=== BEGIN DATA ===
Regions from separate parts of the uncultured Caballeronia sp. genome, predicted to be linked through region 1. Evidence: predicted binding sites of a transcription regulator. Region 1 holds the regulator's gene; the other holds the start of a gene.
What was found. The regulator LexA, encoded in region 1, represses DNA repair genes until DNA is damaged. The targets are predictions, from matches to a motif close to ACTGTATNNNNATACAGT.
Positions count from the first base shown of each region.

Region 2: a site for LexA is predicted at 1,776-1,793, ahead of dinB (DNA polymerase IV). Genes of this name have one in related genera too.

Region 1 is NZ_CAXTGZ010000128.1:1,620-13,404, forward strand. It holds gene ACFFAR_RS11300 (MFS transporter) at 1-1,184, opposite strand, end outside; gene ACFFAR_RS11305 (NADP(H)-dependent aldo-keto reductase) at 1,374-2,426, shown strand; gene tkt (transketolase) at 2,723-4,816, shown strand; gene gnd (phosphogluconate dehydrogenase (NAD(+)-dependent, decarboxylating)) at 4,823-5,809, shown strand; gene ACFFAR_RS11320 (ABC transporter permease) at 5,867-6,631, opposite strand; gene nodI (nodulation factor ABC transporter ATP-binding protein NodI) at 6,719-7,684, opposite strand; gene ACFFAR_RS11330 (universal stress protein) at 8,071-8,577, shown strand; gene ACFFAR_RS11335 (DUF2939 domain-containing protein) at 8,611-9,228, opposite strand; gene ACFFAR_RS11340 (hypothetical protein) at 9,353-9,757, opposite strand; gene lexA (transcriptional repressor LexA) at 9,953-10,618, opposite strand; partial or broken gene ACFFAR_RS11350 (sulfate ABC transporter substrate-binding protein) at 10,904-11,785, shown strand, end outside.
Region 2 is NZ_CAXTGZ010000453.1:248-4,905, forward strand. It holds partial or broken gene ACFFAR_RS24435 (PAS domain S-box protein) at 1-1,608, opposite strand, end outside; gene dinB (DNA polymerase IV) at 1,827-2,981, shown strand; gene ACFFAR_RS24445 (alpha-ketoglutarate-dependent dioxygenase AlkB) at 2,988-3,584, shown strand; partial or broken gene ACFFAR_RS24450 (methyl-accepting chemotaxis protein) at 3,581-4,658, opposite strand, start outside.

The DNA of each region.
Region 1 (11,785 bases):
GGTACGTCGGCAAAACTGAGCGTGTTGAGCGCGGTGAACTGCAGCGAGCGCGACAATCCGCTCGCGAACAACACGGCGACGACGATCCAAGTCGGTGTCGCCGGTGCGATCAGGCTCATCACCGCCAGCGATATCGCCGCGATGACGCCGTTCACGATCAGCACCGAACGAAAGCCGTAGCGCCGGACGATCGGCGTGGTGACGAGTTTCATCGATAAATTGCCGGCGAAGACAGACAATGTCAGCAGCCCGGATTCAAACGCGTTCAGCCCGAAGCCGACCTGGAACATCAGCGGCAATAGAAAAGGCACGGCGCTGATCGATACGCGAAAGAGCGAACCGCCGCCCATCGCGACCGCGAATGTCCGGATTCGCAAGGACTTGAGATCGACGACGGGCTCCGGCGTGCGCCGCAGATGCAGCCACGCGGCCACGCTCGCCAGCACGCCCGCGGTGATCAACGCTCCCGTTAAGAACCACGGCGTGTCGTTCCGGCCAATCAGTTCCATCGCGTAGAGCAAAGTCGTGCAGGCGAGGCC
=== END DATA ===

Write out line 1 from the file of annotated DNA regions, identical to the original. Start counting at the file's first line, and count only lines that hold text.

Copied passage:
Regions from separate parts of the uncultured Caballeronia sp. genome, predicted to be linked through region 1. Evidence: predicted binding sites of a transcription regulator. Region 1 holds the regulator's gene; the other holds the start of a gene.